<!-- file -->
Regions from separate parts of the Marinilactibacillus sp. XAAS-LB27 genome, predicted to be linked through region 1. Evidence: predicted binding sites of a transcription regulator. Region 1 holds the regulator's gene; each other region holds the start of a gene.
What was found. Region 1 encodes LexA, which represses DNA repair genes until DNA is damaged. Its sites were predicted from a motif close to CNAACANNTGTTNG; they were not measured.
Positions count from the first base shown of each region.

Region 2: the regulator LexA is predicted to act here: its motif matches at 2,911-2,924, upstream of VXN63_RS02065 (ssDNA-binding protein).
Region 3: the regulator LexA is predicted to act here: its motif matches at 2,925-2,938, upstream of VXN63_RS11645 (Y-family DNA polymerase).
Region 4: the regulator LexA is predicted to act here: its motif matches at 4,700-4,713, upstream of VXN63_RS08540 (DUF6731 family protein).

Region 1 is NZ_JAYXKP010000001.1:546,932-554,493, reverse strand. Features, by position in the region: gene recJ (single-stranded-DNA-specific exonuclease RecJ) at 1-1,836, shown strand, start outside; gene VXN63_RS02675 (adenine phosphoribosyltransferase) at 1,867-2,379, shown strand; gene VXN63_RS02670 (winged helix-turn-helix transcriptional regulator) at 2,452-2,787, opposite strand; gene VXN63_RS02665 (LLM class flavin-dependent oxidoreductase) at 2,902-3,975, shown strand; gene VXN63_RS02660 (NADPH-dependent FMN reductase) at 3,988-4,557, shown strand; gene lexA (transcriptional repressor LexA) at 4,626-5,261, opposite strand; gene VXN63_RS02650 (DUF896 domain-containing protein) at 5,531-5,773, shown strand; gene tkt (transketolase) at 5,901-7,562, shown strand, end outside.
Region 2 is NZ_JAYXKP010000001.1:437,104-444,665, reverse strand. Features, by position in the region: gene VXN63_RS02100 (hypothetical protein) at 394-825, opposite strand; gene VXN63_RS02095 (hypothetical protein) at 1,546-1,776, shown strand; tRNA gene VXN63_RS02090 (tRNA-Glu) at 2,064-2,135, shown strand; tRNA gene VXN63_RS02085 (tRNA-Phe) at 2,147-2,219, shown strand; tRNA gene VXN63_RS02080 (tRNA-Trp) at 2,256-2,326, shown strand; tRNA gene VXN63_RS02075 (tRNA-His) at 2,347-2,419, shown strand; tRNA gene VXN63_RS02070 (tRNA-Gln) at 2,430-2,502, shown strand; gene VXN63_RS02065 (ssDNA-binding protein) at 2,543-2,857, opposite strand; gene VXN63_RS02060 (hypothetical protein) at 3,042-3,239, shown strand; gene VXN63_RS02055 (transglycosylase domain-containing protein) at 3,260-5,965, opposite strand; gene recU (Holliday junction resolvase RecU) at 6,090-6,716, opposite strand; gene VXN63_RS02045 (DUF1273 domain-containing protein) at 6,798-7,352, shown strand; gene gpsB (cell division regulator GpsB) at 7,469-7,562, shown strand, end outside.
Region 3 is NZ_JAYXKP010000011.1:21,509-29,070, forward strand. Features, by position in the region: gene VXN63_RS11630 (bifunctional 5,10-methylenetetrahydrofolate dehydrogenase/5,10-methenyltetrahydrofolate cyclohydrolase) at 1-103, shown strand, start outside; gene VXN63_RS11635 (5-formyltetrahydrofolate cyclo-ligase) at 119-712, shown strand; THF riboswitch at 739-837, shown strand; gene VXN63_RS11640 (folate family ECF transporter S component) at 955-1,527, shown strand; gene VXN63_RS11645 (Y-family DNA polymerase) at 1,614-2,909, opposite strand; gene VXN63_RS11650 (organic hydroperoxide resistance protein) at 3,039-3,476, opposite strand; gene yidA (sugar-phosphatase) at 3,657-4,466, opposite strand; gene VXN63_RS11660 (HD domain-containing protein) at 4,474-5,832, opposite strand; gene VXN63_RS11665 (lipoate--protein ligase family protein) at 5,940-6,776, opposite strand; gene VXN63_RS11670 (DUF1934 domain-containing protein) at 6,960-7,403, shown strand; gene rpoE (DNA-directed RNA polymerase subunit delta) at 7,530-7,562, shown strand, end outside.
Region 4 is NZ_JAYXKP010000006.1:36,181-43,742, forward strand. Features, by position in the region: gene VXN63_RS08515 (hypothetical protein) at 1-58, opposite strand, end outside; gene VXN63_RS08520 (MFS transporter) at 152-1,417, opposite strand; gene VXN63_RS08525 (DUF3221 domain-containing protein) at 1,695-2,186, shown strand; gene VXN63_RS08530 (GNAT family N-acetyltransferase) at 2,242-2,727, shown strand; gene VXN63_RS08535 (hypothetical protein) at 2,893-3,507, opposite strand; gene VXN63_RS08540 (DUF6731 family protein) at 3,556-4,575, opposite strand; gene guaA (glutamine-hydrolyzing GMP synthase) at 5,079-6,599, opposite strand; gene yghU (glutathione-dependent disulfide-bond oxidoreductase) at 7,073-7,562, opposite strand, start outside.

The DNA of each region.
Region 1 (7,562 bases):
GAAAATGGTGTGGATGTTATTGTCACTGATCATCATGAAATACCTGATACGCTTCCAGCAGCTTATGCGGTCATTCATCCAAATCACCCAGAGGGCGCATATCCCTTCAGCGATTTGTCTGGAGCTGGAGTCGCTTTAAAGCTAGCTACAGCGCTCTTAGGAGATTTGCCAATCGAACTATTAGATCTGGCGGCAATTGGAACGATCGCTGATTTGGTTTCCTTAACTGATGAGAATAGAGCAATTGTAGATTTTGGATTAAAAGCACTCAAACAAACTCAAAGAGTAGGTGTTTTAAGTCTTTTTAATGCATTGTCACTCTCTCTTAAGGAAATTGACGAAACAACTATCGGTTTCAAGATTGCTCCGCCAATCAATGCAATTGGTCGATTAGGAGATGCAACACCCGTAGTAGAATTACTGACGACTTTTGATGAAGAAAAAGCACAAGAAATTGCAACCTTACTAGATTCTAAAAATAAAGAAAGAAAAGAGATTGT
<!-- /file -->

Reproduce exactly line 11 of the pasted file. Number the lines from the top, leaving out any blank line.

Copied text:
The DNA of each region.